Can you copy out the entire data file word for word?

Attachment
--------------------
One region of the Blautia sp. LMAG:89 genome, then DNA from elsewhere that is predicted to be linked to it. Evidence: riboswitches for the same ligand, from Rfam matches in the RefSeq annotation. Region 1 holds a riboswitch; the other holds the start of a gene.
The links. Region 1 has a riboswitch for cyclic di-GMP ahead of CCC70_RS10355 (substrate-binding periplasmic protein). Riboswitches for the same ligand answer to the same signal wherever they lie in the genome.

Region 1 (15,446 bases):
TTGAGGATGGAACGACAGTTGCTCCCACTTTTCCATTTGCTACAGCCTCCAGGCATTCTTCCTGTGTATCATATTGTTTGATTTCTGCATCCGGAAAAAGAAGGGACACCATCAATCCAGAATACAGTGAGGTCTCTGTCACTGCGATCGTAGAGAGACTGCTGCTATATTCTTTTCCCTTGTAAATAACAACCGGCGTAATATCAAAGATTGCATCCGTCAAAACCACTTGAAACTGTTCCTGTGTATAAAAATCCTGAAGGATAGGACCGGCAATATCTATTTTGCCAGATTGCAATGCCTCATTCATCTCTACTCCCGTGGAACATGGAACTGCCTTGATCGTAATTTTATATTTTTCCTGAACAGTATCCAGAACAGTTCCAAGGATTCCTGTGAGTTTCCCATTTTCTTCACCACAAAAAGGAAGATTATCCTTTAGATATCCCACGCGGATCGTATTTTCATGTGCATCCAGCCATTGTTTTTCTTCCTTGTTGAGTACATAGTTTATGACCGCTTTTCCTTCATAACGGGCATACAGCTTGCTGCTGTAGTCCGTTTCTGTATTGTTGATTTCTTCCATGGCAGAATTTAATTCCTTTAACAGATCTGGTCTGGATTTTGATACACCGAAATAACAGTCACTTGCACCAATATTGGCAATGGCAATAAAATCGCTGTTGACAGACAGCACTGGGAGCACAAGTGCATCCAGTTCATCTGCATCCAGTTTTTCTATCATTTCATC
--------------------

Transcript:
One region of the Blautia sp. LMAG:89 genome, then DNA from elsewhere that is predicted to be linked to it. Evidence: riboswitches for the same ligand, from Rfam matches in the RefSeq annotation. Region 1 holds a riboswitch; the other holds the start of a gene.
The links. Region 1 has a riboswitch for cyclic di-GMP ahead of CCC70_RS10355 (substrate-binding periplasmic protein). Riboswitches for the same ligand answer to the same signal wherever they lie in the genome.

Region 1 (15,446 bases):
TTGAGGATGGAACGACAGTTGCTCCCACTTTTCCATTTGCTACAGCCTCCAGGCATTCTTCCTGTGTATCATATTGTTTGATTTCTGCATCCGGAAAAAGAAGGGACACCATCAATCCAGAATACAGTGAGGTCTCTGTCACTGCGATCGTAGAGAGACTGCTGCTATATTCTTTTCCCTTGTAAATAACAACCGGCGTAATATCAAAGATTGCATCCGTCAAAACCACTTGAAACTGTTCCTGTGTATAAAAATCCTGAAGGATAGGACCGGCAATATCTATTTTGCCAGATTGCAATGCCTCATTCATCTCTACTCCCGTGGAACATGGAACTGCCTTGATCGTAATTTTATATTTTTCCTGAACAGTATCCAGAACAGTTCCAAGGATTCCTGTGAGTTTCCCATTTTCTTCACCACAAAAAGGAAGATTATCCTTTAGATATCCCACGCGGATCGTATTTTCATGTGCATCCAGCCATTGTTTTTCTTCCTTGTTGAGTACATAGTTTATGACCGCTTTTCCTTCATAACGGGCATACAGCTTGCTGCTGTAGTCCGTTTCTGTATTGTTGATTTCTTCCATGGCAGAATTTAATTCCTTTAACAGATCTGGTCTGGATTTTGATACACCGAAATAACAGTCACTTGCACCAATATTGGCAATGGCAATAAAATCGCTGTTGACAGACAGCACTGGGAGCACAAGTGCATCCAGTTCATCTGCATCCAGTTTTTCTATCATTTCATC